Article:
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#BreakTheBias – International Women’s Day 2022

Updated: Mar 4

International Woman’s Day dates back to the early 1900’s when great unrest was occurring amongst women. In 1908 women’s oppression and inequality spurred 15,000 women to march through New York City demanding shorter hours, better pay and voting rights. On February 28, 1909 the Socialist Party of America declared it to be National Woman’s Day and was celebrated on the last Sunday of February until 1913. ll

In 1910 the second International Conference of Working Women was held in Copenhagen where 100 women from 17 countries attended. Clara Zetkin of Germany tabled that every year in every country there should be a celebration on the same day – Women’s Day – to press for their demands. With unanimous approval International Women’s Day was first honoured on March 19, 1911 in Austria, Denmark, Germany and Switzerland where more than one million women and men attended IWD rallies. It was agreed to change it to March 8th in 1914.

The United Nations celebrated the first IWD in 1975 which observed Women’s Rights and International Peace. Evolution of adding a theme to the yearly events started in 1996 with the first theme being “Celebrating the past, Planning for the Future”.

By the new millennium, there was little traction on IWD and because gender parity had still not been achieved in 2001 the platform was launched. This website has grown to provide guidance and resources but also makes visible the achievements of woman while calling for gender parity.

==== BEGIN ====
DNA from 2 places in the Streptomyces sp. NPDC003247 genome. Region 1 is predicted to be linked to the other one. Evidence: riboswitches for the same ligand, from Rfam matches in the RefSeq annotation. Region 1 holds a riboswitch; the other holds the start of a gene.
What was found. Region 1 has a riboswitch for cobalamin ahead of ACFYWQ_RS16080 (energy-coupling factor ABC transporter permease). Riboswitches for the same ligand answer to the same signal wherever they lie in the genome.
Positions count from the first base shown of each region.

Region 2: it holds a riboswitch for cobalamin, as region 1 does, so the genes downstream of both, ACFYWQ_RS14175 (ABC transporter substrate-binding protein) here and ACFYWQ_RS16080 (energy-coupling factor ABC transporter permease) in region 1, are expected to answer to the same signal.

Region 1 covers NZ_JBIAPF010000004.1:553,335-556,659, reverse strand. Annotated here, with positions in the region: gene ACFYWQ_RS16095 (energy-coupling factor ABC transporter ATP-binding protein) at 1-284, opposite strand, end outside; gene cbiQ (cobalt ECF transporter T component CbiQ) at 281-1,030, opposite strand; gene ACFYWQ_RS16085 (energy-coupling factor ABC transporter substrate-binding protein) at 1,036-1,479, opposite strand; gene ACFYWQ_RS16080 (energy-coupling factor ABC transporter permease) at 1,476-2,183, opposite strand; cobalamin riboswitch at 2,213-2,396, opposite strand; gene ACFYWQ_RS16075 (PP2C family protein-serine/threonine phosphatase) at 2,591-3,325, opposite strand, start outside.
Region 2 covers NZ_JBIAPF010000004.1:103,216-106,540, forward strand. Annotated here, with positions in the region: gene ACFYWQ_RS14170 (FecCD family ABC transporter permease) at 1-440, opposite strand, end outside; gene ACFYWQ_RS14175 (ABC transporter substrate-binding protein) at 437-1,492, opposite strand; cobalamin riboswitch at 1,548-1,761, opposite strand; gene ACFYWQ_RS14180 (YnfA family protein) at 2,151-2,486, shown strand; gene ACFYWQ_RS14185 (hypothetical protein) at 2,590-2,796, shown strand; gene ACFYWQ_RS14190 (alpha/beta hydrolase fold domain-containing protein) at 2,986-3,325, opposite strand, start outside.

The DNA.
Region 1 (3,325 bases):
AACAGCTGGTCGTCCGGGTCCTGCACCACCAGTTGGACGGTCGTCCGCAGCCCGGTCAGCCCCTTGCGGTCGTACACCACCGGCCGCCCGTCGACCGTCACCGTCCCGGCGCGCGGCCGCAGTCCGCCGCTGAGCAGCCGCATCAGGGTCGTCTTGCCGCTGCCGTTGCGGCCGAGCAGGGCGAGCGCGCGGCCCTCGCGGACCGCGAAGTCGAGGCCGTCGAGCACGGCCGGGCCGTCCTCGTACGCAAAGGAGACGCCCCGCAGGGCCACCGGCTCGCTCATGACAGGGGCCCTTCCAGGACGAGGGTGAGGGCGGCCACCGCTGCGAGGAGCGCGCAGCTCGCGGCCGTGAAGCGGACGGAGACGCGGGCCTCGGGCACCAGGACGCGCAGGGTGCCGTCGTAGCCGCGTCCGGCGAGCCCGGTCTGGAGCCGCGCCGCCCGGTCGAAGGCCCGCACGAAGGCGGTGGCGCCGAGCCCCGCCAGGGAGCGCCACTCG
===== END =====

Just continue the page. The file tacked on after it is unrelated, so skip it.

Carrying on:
In 2011 the 100th year of IWD, Barack Obama proclaimed March 2011 “Woman’s History Month” and calling all Americans to reflect on the extraordinary accomplishments of women in shaping the country’s history.

2022 and beyond, the world has seen significant changes and an attitude shift. More women are in the board room, greater equality in legislative rights, and women have become impressive role models in every aspect of life. There is still work to be done, but with many countries making March 8th a national holiday it has seen traditions of men honouring their mothers, grandmothers, wives, girlfriends, sisters and colleagues with flowers and small gifts.

This year the theme is “#BreakTheBias”. A challenged world is an alerted world. We are all responsible for our thoughts and actions. We can choose to challenge gender bias and inequality and we can CELEBRATE women’s achievements. Let’s make it happen:

  • Have a world with gender equality

  • A world free of bias, stereotypes and discrimination

  • A world that is equitable, diverse and inclusive

  • A world where difference is celebrated and valued

  • Collectively we can all #BreakTheBias

    • In communities

    • At work

    • In schools

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